Council sees plan to lure grocers to Memphis food deserts
MEMPHIS, Tenn. — A consultant hired by the city to lure a full-service grocer to two low-income Memphis neighborhoods says profitability would be a challenge, but she hopes to develop a “superstore” model that can be replicated across the city.
Rhonnie Brewer presented research to City Council on Tuesday for the areas around Third Street and Orange Mound where two Kroger stores closed this year. Residents say the closures have created food deserts, though both areas have Save-A-Lot groceries nearby.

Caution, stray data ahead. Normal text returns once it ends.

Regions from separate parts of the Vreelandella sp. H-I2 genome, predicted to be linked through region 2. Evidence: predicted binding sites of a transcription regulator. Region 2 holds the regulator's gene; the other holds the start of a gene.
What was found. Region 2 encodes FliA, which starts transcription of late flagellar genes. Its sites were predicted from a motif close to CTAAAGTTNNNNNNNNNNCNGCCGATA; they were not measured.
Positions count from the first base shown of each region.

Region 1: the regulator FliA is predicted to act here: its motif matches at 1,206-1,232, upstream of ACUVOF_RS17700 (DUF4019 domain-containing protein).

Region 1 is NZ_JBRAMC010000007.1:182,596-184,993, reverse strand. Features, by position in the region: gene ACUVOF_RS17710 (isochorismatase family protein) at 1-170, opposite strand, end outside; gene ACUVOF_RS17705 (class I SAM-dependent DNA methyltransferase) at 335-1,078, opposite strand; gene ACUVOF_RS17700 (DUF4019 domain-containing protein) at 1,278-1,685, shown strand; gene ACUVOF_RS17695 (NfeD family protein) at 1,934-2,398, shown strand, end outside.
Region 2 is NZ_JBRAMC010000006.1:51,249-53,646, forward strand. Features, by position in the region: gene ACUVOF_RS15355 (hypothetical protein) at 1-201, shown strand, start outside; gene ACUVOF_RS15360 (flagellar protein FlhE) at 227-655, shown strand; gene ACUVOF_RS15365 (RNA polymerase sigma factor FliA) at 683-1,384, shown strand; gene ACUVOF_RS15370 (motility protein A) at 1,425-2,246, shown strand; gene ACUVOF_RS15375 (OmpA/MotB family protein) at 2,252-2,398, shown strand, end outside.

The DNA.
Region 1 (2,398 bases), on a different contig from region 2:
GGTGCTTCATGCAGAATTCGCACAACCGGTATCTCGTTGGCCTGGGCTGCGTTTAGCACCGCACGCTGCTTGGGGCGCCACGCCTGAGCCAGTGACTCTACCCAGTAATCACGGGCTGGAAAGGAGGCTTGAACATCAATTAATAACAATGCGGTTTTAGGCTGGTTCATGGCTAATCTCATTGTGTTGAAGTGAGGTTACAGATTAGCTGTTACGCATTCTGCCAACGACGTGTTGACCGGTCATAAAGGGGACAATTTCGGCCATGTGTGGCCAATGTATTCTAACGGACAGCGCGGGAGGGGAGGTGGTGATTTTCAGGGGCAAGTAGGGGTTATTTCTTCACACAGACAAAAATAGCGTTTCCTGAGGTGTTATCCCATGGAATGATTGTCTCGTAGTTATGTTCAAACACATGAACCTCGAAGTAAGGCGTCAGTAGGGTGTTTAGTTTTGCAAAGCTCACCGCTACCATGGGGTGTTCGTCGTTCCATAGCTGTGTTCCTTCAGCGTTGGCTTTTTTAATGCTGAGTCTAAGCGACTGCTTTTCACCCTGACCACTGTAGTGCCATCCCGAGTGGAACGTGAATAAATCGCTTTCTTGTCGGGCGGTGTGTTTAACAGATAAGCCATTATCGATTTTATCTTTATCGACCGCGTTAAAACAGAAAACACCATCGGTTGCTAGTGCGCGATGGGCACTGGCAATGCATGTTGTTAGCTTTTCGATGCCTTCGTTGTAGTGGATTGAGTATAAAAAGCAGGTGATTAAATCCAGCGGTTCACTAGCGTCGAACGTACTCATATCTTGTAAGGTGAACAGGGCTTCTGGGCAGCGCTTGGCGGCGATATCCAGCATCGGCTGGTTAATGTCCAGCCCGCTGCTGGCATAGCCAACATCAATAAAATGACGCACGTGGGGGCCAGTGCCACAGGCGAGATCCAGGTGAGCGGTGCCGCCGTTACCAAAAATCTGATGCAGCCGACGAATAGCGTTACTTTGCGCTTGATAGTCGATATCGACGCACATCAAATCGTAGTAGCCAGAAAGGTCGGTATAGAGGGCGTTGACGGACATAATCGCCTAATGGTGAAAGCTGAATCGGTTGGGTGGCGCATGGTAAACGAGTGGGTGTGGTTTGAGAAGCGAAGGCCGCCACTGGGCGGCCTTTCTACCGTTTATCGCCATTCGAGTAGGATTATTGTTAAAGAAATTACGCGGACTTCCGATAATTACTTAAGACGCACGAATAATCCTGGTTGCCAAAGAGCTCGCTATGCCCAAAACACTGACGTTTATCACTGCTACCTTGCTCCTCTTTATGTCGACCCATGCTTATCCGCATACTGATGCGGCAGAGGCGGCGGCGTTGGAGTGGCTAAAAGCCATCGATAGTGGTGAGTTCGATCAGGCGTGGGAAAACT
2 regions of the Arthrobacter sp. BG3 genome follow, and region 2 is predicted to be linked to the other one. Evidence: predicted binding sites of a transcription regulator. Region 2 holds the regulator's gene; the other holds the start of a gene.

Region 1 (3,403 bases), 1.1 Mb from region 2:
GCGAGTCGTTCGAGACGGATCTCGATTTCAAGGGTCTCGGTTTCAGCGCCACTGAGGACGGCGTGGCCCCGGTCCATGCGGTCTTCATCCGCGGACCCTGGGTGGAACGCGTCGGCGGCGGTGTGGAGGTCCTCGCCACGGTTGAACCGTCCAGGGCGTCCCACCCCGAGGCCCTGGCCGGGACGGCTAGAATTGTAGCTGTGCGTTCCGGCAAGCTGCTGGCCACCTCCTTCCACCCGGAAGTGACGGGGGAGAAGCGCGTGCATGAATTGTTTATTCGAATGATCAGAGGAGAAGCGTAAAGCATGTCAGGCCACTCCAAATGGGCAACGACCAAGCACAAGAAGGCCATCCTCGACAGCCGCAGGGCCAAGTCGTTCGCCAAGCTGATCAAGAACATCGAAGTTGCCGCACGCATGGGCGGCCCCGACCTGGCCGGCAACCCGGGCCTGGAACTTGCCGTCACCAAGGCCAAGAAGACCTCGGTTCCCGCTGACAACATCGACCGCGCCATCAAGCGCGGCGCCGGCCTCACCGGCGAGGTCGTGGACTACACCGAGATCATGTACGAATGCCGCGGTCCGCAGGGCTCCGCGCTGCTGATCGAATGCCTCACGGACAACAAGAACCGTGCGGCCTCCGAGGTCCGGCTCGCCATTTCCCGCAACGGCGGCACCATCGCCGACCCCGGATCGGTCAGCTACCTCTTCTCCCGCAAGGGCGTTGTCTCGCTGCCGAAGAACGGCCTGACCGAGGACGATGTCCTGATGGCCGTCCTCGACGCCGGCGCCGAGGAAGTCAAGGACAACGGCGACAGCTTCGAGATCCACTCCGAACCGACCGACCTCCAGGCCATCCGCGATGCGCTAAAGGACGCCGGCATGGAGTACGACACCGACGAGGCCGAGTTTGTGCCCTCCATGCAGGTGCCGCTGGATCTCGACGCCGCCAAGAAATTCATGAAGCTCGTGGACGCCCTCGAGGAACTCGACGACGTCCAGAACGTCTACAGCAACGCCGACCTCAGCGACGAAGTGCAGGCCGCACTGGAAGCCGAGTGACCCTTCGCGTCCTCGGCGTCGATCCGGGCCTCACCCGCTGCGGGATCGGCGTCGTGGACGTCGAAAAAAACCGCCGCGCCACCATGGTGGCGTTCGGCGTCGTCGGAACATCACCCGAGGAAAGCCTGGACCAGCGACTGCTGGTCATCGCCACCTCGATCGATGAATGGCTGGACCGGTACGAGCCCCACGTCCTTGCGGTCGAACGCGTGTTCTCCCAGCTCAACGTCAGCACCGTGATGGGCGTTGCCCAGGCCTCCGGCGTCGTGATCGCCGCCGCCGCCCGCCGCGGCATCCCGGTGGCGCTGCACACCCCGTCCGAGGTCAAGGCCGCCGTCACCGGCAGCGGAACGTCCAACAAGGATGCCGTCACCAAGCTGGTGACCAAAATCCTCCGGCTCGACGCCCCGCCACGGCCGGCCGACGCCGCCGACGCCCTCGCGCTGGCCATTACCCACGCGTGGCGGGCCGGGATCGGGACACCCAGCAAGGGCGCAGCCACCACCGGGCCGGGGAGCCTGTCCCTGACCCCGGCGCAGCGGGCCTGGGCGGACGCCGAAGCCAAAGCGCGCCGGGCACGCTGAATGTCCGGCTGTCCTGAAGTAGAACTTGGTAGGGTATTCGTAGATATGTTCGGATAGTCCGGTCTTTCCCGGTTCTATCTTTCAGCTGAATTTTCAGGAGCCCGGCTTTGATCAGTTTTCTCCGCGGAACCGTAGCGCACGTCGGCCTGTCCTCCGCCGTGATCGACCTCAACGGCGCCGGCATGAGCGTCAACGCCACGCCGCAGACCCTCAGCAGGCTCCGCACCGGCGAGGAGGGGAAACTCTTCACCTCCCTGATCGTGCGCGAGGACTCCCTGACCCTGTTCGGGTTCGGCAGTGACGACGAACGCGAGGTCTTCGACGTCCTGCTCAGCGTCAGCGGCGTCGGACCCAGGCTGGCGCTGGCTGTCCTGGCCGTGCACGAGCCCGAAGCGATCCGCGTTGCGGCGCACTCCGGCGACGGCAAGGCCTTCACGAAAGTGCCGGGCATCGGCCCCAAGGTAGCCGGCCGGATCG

But enticing new groceries into the neighborhoods will require creative solutions.
Fifty percent of residents around the Third Street location, and 40 percent around Lamar, qualify for government nutrition benefits. Memphis’ low population density also makes profitability difficult.
A grocery on Third would likely lose more than $300,000 in its first year, while the Lamar location would make about $39,000 a year, Brewer said.
That’s not the amount of profit a grocer would look for, Brewer said, but the difference could be made up by leasing space to banks, post offices or other retail.
“We can’t make someone do business in an area where they feel like they have a better opportunity someplace else, but that does not negate the need for food to be in those neighborhoods,” Brewer said.
Brewer is working with a company called Uplift Solutions, which has connections with several grocery chains, she said.